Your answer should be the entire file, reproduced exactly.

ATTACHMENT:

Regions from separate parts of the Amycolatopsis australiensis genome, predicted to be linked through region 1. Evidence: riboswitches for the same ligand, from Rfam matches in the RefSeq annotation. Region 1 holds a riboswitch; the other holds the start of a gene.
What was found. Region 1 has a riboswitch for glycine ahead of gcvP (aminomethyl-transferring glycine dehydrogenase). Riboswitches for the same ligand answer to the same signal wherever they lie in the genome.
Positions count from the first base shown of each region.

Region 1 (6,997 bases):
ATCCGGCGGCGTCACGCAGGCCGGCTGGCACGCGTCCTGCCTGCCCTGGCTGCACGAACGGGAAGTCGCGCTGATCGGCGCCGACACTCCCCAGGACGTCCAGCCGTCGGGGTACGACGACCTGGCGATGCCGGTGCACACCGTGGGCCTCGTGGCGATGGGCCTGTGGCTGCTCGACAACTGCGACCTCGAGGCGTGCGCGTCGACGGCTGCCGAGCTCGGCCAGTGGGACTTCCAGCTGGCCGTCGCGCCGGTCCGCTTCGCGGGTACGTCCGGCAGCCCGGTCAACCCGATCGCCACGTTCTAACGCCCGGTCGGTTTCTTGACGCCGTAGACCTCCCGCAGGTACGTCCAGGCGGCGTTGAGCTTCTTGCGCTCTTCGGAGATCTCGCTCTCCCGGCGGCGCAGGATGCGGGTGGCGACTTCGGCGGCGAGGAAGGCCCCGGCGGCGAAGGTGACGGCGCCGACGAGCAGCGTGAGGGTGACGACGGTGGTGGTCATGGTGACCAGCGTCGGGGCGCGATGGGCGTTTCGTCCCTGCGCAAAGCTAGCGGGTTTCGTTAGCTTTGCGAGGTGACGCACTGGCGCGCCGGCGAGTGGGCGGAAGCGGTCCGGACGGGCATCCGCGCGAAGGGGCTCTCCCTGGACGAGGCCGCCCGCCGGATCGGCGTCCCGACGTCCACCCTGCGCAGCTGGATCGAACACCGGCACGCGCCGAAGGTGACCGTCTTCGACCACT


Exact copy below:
Regions from separate parts of the Amycolatopsis australiensis genome, predicted to be linked through region 1. Evidence: riboswitches for the same ligand, from Rfam matches in the RefSeq annotation. Region 1 holds a riboswitch; the other holds the start of a gene.
What was found. Region 1 has a riboswitch for glycine ahead of gcvP (aminomethyl-transferring glycine dehydrogenase). Riboswitches for the same ligand answer to the same signal wherever they lie in the genome.
Positions count from the first base shown of each region.

Region 1 (6,997 bases):
ATCCGGCGGCGTCACGCAGGCCGGCTGGCACGCGTCCTGCCTGCCCTGGCTGCACGAACGGGAAGTCGCGCTGATCGGCGCCGACACTCCCCAGGACGTCCAGCCGTCGGGGTACGACGACCTGGCGATGCCGGTGCACACCGTGGGCCTCGTGGCGATGGGCCTGTGGCTGCTCGACAACTGCGACCTCGAGGCGTGCGCGTCGACGGCTGCCGAGCTCGGCCAGTGGGACTTCCAGCTGGCCGTCGCGCCGGTCCGCTTCGCGGGTACGTCCGGCAGCCCGGTCAACCCGATCGCCACGTTCTAACGCCCGGTCGGTTTCTTGACGCCGTAGACCTCCCGCAGGTACGTCCAGGCGGCGTTGAGCTTCTTGCGCTCTTCGGAGATCTCGCTCTCCCGGCGGCGCAGGATGCGGGTGGCGACTTCGGCGGCGAGGAAGGCCCCGGCGGCGAAGGTGACGGCGCCGACGAGCAGCGTGAGGGTGACGACGGTGGTGGTCATGGTGACCAGCGTCGGGGCGCGATGGGCGTTTCGTCCCTGCGCAAAGCTAGCGGGTTTCGTTAGCTTTGCGAGGTGACGCACTGGCGCGCCGGCGAGTGGGCGGAAGCGGTCCGGACGGGCATCCGCGCGAAGGGGCTCTCCCTGGACGAGGCCGCCCGCCGGATCGGCGTCCCGACGTCCACCCTGCGCAGCTGGATCGAACACCGGCACGCGCCGAAGGTGACCGTCTTCGACCACT